Officials in Minneapolis will be watching the results of an election happening Tuesday in Seattle, where voters will decide whether to increase property taxes to improve streets, bridges, transit and other transportation systems.
There's been discussion in Minneapolis recently about doing something similar in the next couple years. Here's why city leaders are interested and how it might work.
Are the streets in Minneapolis really that bad?
Right now, they're not terrible. Minneapolis streets are currently rated "fair" on average, but computer models show they're going to fall into serious pothole territory in the next ten years unless the city starts putting more money into them.
It's not a problem unique to Minneapolis. St. Paul went through a big restructuring of its street repair program this year following an outcry over potholes. A lot of America's transportation infrastructure was built in the 1950s and 1960s and now it's getting to the end of its useful life. That's why a growing number of cities, including Minneapolis, are talking about asking voters to kick in more money.
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Who's been talking about a referendum?
Staff in the Minneapolis public works department have been gathering information on the idea for the last six months. Mayor Betsy Hodges has signaled she's open to the idea, but she hasn't committed to anything.
"The need is great on all of our streets and roads. And in the absence of a congressional transportation bill, in the absence of the state making final decisions about transit and transportation, we as a city need to move forward with something to solve the problem," Hodges said.
Notes from a meeting in mid-September indicated city officials were discussing trying to raise $250 million in property taxes over a 10-year period, with a goal of basically stopping the deterioration and maybe even improving the status quo a little. For the average homeowner, that would work out to about $120 a year in additional taxes.
Does the city need permission from voters to raise taxes?
No. The Minneapolis City Council has the power to raise property taxes through the regular budget process. But giving voters a direct say in the process could make it more politically palatable.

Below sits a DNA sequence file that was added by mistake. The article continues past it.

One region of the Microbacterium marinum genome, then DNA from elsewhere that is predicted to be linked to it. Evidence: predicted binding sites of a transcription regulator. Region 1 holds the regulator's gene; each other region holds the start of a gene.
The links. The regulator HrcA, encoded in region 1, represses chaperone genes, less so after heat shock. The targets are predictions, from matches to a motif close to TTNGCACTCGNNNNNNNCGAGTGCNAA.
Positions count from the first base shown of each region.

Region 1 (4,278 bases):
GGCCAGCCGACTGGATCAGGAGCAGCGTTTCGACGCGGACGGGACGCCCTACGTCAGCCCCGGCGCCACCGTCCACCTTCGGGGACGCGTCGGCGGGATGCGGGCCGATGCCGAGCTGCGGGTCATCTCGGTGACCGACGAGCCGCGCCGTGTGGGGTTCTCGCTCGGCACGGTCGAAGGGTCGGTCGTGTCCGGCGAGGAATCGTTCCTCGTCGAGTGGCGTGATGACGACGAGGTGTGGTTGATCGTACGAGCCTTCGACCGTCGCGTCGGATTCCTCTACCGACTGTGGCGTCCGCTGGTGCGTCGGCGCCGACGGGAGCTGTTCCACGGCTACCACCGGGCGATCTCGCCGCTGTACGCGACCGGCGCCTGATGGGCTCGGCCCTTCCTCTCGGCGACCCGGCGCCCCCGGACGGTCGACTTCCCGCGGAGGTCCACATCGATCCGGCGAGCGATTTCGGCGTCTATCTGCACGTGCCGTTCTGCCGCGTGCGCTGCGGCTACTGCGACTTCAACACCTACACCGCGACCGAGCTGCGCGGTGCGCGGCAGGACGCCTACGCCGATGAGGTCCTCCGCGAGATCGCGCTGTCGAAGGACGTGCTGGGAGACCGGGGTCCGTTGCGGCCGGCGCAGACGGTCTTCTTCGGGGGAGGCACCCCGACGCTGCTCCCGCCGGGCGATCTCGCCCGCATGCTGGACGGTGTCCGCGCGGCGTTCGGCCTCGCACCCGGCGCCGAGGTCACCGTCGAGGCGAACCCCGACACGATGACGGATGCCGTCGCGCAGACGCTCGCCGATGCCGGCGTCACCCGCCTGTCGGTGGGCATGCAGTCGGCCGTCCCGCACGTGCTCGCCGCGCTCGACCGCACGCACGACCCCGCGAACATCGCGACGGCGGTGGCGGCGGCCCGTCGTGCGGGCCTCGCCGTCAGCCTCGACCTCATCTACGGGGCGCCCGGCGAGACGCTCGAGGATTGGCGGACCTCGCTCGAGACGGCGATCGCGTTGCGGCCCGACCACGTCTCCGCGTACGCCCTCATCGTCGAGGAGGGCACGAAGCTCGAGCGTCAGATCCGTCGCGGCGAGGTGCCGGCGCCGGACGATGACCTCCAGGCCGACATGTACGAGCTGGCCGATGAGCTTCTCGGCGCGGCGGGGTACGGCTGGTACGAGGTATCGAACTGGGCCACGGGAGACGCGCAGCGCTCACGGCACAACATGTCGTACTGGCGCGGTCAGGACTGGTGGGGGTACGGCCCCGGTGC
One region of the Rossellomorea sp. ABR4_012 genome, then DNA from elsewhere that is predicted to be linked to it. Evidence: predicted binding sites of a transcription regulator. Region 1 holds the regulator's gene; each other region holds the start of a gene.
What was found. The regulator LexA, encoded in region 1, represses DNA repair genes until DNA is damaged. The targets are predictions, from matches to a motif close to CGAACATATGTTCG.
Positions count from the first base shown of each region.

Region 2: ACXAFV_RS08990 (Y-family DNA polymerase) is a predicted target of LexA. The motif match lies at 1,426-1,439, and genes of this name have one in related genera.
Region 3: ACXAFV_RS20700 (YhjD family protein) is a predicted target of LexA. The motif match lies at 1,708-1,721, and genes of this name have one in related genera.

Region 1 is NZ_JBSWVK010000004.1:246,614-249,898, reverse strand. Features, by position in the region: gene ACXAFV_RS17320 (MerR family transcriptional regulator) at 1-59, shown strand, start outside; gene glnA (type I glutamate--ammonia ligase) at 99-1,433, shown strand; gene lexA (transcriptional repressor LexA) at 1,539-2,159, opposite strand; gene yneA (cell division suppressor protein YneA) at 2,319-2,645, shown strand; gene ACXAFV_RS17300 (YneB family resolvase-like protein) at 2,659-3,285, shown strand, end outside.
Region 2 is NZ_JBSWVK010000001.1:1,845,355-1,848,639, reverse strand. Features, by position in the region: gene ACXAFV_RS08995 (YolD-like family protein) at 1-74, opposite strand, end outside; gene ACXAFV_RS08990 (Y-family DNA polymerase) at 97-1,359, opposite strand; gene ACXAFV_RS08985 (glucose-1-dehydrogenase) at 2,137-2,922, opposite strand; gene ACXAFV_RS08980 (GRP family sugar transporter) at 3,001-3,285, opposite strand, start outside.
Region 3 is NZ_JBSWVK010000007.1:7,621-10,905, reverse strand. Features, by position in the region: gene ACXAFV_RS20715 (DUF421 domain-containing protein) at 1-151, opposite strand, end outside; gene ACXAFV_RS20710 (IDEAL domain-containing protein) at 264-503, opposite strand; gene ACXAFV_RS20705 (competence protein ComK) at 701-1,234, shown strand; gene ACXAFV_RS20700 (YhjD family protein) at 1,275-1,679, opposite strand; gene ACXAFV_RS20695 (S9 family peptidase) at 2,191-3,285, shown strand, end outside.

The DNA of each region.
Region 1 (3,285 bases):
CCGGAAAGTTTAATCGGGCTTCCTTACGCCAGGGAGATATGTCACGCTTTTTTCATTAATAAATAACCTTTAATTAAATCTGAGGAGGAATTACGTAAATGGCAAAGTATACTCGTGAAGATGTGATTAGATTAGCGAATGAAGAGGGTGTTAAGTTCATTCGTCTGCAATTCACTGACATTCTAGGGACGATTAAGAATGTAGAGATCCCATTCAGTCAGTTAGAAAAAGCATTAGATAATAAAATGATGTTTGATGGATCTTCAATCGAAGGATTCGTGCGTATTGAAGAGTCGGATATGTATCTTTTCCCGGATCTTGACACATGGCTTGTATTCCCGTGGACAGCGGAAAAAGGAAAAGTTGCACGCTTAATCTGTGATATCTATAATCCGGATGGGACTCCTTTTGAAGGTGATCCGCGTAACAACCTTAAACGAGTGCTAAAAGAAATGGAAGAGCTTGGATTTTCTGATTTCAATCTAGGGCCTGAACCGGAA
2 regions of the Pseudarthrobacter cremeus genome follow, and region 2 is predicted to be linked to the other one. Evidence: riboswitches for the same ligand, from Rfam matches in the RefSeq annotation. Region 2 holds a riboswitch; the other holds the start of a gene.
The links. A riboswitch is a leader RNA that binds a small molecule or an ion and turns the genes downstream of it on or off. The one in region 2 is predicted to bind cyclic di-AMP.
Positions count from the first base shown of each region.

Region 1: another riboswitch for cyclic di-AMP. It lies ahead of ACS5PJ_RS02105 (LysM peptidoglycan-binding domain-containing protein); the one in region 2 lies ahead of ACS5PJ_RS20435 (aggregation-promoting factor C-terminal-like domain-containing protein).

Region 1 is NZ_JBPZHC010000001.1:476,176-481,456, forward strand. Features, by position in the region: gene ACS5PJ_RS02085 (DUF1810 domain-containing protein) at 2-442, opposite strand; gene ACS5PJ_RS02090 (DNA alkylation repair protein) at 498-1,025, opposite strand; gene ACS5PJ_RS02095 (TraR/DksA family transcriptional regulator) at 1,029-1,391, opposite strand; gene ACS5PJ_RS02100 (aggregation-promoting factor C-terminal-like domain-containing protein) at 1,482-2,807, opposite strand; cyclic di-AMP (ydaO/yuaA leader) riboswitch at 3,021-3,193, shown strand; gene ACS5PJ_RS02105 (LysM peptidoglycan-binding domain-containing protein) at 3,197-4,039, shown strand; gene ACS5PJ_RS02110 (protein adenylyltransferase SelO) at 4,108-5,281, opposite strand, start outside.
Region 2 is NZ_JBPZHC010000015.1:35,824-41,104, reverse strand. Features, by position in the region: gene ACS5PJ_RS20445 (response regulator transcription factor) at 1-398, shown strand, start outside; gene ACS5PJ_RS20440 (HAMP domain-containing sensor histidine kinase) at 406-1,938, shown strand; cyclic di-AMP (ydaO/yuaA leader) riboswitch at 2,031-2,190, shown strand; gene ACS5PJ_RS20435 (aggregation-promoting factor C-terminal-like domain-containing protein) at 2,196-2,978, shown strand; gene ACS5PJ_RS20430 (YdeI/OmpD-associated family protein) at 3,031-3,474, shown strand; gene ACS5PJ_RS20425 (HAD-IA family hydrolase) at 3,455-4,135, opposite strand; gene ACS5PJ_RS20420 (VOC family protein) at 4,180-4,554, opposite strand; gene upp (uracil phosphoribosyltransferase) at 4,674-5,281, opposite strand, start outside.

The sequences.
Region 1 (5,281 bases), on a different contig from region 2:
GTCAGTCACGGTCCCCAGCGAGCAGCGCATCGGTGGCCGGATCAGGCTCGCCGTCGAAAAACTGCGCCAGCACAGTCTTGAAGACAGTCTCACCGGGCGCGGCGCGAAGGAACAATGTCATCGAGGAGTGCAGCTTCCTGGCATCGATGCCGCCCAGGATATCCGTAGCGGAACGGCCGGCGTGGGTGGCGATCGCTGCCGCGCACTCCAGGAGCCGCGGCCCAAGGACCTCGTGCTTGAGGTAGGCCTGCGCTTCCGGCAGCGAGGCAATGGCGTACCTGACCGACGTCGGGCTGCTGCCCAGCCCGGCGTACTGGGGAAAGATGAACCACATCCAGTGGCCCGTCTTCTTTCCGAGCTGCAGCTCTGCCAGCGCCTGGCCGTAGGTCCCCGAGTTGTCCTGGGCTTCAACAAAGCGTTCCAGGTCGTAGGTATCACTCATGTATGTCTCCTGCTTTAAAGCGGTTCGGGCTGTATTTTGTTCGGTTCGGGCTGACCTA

"I think people are more receptive to having their taxes go up if they can see they're going to have a clear-cut deliverable," said Minneapolis Public Works Director Steve Kotke.
In other words, voters are more willing to accept a tax increase if they know it's going to mean a smoother drive to work every day.
Minneapolis has never tried a street repair referendum before, but other cities around the country have and they are extremely popular with voters. One in Atlanta earlier this year passed with 88 percent of the vote. Spokane, Wash., passed one last year with 77 percent support.
Is there any opposition to the idea of street repair referendum in Minneapolis?
Yes. City Council President Barbara Johnson is strongly opposed. In a council meeting earlier this fall she said taxpayers are already facing too many requests for cash.
"We have our levy. Our levy goes up. Then we have a referendum that is a park referendum. Then we have another referendum that's a school board referendum. And then we have another referendum that's a referendum for our streets, for our basic city services, which I think is a terrible idea," she said. "It all comes on that property tax bill."
Council President Johnson mentioned a park referendum. What's that about?
There's a group of Minneapolis residents that wants to put a question on the ballot next year to raise money for neighborhood parks, which have been falling into disrepair, just like the streets.
Hodges has talked to supporters about delaying that initiative and potentially joining forces — one referendum to raise money for both parks and streets. But the neighborhood parks group led by Hodges' main opponent in the last election, Former Hennepin County Commissioner Mark Andrew, says it wants to be on the ballot next year, and isn't interested in a joint effort.
So if there is a street referendum, when would it be?
That is a big if, given the opposition. City officials say if they do go forward with a referendum it wouldn't be until 2017.